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Catching Up With Tony Winner John Lloyd Young And The Story Behind His Upcoming Live Vegas Valentine Concert

Jeryl Brunner

Magical experiences are all around us. The key is to notice them. To borrow from poet W.B. Yeats “The world is full of magic things, patiently waiting for our senses to grow sharper.”

When Ben Brantley, a theater critic at “The New York Times” saw the show “Jersey Boys,” he discovered that magic in John Lloyd Young who played Frankie Valli, the lead singer of The Four Seasons.

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John Lloyd Young (Photo by Rodney Fleming)

“Mr. Young has crossed the line from exact impersonation into something more compelling. It's that sort of melting from perfect wax effigy into imperfect flesh,” wrote Brantley at the time. Then he went on to say, “Like Mr. Valli, Mr. Young has a quirky authenticity that can't be faked or learned. His intense belief in his character shimmers like sunlight amid the fluorescence of “Jersey Boys.”

Young would win the Tony, Drama Desk, Outer Critics Circle, and Theatre World Award for his multi-faceted raw performance. He is the only American actor to have received these four major awards for a Broadway musical. (He also won a Grammy.)

Even during these complex times, Young’s light continues to shimmer and shine. On February 12 he returns to The Space in Las Vegas for a live concert John Lloyd Young’s Vegas Valentine. In this live-streamed pay-per-view concert he will sing beloved ballads including “Can’t Take My Eyes Off You,” “Unchained Melody,” “Since I Fell for You,” and My Eyes Adored You” plus many more love songs.

The 75 minute performance which begin at 6:00 PM PT/9:00 PM ET will be available OnDemand for one week following the live event. There is even a virtual VIP after-party which includes a talk-back and grand-finale performance.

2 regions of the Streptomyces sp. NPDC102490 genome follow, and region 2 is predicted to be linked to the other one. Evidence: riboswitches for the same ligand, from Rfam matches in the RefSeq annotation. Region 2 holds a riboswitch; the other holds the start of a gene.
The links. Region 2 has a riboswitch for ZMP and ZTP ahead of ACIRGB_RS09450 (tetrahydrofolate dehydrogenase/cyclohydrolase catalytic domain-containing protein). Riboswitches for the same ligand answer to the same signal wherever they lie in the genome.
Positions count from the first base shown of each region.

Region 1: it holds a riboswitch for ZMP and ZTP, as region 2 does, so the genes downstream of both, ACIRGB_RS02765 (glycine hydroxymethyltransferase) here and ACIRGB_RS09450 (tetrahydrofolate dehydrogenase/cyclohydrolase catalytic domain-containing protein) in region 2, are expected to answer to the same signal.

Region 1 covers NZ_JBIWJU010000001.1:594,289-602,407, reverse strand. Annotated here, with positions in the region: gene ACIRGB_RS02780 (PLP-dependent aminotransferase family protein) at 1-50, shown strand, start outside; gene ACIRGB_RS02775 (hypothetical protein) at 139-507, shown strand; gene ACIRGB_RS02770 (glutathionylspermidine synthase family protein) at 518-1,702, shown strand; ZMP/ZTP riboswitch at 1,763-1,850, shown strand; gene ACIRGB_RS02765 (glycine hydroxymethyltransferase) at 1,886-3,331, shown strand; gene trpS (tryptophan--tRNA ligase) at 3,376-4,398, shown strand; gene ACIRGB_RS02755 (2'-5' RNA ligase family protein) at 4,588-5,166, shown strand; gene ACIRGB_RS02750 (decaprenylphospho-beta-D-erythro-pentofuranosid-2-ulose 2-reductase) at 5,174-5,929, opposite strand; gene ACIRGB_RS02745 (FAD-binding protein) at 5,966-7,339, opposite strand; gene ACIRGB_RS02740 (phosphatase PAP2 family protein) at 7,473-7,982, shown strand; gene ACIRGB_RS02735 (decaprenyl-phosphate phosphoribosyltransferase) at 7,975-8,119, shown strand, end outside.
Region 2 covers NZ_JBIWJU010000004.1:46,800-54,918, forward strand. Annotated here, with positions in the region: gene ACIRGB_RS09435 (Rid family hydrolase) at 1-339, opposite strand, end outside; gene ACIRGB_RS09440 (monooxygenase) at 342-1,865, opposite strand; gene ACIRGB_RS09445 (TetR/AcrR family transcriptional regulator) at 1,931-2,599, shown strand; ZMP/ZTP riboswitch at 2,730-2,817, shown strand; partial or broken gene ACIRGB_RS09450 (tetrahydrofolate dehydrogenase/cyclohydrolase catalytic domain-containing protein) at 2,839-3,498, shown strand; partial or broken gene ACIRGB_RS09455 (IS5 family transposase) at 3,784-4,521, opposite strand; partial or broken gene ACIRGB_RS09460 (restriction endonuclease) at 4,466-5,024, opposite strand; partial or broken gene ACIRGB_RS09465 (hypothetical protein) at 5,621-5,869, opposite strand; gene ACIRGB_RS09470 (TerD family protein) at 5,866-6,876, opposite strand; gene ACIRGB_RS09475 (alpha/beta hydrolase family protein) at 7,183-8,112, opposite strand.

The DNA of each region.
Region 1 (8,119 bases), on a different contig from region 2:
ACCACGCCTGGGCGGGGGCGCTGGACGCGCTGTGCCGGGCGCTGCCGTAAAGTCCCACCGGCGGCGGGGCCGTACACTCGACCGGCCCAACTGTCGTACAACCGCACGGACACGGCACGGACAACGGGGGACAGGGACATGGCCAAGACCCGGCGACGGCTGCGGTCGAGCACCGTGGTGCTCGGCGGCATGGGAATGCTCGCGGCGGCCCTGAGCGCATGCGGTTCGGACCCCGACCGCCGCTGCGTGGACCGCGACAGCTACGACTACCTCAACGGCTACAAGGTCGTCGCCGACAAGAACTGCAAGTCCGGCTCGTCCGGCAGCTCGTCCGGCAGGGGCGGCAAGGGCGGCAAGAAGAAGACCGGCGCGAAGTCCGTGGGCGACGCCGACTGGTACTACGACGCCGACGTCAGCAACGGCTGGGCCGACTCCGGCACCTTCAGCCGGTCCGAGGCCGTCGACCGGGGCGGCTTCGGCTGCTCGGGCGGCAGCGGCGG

“This afterparty will be unlike any other. We conceived of the afterparty to take the place of my very popular meet and greets, which of course are not possible under the current circumstances. In this one, I will sit at a table with a bottle of wine and take phone calls,” says John Lloyd Young. “It will be like a speed-dating session, one caller after another. Who'd have thunk you wouldn't have to be without a date on Valentine's Day 2021?”

John Lloyd Young shared more.

Jeryl Brunner: Can you describe how singing makes you feel?  

John Lloyd Young: I'll answer this by way of anecdote: I was with some friends on their boat. They docked it on a pier and there were probably a dozen other boats docked. One of our friends had a karaoke setup that he liked to put together and play up on the boat. They asked me to sing a few songs. I always hesitate out of context like this, because I am really a very shy person.

Pay me to do it onstage, and it's my job and that's OK. Ask me to get up at Thanksgiving to sing at the table, and I'm likely to want to hide UNDER the table. Anyway, I capitulated this time and sang a couple songs. All these strangers from the other boats started to walk down the pier and congregate around me. This is how singing feels to me. I'm always a little hesitant. And I'm always astonished at its effect on others.

Jeryl Brunner: What was one of the first times you performed on stage?  

John Lloyd Young: I was a little kid with a lot of energy who really loved singing and movie musicals. The local college where I lived in northern New York State had summer productions and they'd cast kids from the community. I was a munchkin in The Wizard of Oz. (I was a 6-year-old munchkin in real life!)

 Jeryl Brunner: What inspired you to a concert around Valentine’s Day?